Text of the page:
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Montana removes 27 children from youth treatment ranch, alleging 'egregious' abuse



Authorities have removed 27 children from a youth treatment facility in northwest Montana, citing "consistent and chronic allegations" of medical neglect and psychological and psychological abuse.

The State Department of Public Health and Human Services said it had been suspended License to the Ranch for Kids in Rexford, Lincoln County, near Kootenai National Forest along the Canadian border.

"The 27 children were removed at a safe location," the Agency said in a statement on Tuesday. The details of their care and condition are confidential.

Sheila Hogan, the department's director, said the agency said it was about to be used in a relationship with parents

The Ranch for Kids

The Lincoln County Sheriff's Office allegations of egregious physical and psychological child abuse and neglect. "

The Health Department has said that" both have been rising "in both frequency and severity in recent months,"

  • Children were hit, kicked, body slammed and spit on by staff members.
  • Staff members were inflicted "persistent psychological abuse" on children, including prolonged isolation.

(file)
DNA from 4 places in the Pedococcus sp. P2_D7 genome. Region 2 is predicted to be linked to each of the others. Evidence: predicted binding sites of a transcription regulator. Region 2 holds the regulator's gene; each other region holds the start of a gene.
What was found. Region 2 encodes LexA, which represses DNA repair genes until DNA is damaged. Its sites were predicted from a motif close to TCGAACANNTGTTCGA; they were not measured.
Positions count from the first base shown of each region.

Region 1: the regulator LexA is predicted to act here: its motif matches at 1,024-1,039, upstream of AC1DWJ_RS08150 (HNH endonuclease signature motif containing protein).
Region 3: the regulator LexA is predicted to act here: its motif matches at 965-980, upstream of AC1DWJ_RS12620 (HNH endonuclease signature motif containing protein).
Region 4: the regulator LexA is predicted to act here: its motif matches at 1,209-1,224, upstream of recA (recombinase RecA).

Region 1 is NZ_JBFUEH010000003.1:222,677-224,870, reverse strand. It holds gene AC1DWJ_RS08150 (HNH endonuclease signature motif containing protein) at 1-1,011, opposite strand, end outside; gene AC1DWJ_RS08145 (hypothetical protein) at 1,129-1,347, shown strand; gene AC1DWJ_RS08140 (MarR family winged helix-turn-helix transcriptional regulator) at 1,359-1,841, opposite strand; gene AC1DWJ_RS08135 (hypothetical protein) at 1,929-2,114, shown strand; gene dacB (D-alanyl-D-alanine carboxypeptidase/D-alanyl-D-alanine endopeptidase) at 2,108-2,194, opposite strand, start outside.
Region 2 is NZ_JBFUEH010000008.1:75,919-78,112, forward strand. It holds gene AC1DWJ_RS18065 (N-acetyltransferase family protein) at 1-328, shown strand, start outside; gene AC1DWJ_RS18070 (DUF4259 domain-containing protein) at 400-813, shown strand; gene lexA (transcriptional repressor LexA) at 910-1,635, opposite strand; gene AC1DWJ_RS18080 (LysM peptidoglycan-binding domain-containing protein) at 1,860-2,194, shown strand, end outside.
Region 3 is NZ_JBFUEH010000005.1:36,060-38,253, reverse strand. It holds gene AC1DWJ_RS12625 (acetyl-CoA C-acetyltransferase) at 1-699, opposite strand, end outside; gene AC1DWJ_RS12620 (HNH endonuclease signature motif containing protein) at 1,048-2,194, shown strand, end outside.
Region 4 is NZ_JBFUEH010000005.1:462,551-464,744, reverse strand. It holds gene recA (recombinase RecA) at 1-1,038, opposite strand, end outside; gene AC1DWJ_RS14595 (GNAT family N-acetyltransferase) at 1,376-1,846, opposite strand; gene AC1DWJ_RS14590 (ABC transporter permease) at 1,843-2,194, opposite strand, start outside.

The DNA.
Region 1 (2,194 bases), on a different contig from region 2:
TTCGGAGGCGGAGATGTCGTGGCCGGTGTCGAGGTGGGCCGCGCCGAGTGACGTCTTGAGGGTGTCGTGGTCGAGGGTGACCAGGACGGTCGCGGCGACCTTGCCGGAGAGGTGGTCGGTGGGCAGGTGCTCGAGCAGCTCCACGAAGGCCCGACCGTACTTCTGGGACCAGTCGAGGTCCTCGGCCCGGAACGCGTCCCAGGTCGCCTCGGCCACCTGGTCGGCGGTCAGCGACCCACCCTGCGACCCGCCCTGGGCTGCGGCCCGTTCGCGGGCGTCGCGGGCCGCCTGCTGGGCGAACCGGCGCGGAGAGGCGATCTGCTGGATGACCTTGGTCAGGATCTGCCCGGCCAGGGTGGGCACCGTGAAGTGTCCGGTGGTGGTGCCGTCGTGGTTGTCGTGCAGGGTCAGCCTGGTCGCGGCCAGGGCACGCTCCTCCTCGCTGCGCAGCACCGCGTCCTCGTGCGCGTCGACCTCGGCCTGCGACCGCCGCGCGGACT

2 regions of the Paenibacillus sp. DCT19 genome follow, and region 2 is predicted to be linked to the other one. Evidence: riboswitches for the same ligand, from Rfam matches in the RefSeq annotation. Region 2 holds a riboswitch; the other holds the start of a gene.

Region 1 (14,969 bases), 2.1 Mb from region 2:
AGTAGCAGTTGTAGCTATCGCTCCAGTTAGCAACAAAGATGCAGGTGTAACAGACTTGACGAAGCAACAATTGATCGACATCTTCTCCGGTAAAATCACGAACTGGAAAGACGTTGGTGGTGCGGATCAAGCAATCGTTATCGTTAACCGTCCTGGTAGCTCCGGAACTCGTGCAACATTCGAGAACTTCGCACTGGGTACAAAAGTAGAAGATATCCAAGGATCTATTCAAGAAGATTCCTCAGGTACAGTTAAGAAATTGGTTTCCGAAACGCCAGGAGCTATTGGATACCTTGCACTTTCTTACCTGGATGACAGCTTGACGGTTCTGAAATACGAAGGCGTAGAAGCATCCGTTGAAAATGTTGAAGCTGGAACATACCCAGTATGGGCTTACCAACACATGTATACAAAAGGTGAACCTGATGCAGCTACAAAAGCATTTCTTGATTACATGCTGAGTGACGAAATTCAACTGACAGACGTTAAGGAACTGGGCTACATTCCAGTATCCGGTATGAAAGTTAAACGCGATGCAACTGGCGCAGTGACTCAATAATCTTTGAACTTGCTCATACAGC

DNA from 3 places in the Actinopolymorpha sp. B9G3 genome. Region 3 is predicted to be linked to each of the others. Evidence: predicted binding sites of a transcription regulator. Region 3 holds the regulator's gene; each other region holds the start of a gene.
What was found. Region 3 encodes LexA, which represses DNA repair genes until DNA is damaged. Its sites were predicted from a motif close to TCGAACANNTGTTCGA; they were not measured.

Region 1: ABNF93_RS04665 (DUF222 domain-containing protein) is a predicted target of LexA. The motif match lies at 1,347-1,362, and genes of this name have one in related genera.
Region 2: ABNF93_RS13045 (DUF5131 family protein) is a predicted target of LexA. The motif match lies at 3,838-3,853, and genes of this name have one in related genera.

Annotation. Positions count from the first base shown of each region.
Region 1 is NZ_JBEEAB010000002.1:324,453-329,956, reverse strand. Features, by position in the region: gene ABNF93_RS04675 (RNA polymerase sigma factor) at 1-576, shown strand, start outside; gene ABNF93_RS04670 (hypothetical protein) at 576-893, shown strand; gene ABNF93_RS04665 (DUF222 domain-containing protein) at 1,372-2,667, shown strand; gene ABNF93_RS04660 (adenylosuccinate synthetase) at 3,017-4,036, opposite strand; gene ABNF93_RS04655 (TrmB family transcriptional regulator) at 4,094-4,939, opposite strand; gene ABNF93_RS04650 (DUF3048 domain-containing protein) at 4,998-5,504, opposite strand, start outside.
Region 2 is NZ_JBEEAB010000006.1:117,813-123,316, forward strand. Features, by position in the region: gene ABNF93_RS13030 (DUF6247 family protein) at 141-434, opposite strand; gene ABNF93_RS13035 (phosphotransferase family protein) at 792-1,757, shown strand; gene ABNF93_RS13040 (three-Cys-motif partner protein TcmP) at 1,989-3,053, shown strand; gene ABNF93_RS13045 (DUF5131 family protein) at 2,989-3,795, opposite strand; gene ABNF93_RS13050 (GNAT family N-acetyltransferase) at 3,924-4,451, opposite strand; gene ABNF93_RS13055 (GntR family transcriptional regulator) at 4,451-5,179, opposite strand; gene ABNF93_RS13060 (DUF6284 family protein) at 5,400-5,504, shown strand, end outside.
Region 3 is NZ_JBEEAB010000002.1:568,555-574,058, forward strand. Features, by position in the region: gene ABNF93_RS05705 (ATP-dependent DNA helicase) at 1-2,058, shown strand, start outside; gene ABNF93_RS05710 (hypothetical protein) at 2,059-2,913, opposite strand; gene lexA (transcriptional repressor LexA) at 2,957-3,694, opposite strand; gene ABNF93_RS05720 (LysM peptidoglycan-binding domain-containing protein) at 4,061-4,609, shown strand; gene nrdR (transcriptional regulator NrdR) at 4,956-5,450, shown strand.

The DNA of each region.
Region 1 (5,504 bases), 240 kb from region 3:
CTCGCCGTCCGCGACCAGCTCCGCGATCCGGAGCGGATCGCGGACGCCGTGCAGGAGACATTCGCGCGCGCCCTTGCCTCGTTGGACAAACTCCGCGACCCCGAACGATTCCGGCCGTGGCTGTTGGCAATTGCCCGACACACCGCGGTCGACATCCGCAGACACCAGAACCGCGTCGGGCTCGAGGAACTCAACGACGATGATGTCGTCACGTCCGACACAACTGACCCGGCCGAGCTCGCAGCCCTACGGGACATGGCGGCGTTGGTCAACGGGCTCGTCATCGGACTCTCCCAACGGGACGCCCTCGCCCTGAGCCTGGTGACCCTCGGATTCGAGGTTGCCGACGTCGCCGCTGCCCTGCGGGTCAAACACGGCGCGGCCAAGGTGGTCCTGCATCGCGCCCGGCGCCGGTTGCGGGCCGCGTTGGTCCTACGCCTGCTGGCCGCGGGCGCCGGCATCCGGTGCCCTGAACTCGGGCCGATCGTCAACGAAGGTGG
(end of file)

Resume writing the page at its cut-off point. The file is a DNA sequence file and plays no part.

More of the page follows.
• Children were forced to go on 1
    5- t o 20-mile of "disciplinary walks" on remote forest service roads in harsh conditions.
  • A nail gun was shot at a child.

The Missoulian newspaper of Missoula quoted the ranch's executive director, Bill Sutley, on Wednesday as denying some of the allegations, including the allegation that a nail gun had been fired at a child.

The other allegations, he was quoted as saying, were blown out of proportion to discredit the facility ,

The Ranch for Kids, a non-profit organization founded in 2004, describes itself as a respite care program for at-risk

"The Ranch for Kids program is based on Christian principles and the United States values ​​of caring, simplicity, consistency, and accountability. "

The state action comes after years of licensing disputes between the state and the ranch, which says it is an adjunct ministry of Epicenter International Missions, and less than a month after a state law has been applied to children's programs under the jurisdiction of the Health Department.

No co ntact information for Epicenter International Missions was listed in publicly available state records. In 2013, during one of the earlier licensing disputes, the state laboratory department told The Associated Press that Epicenter had no building, no congregation and no ordered clergy.


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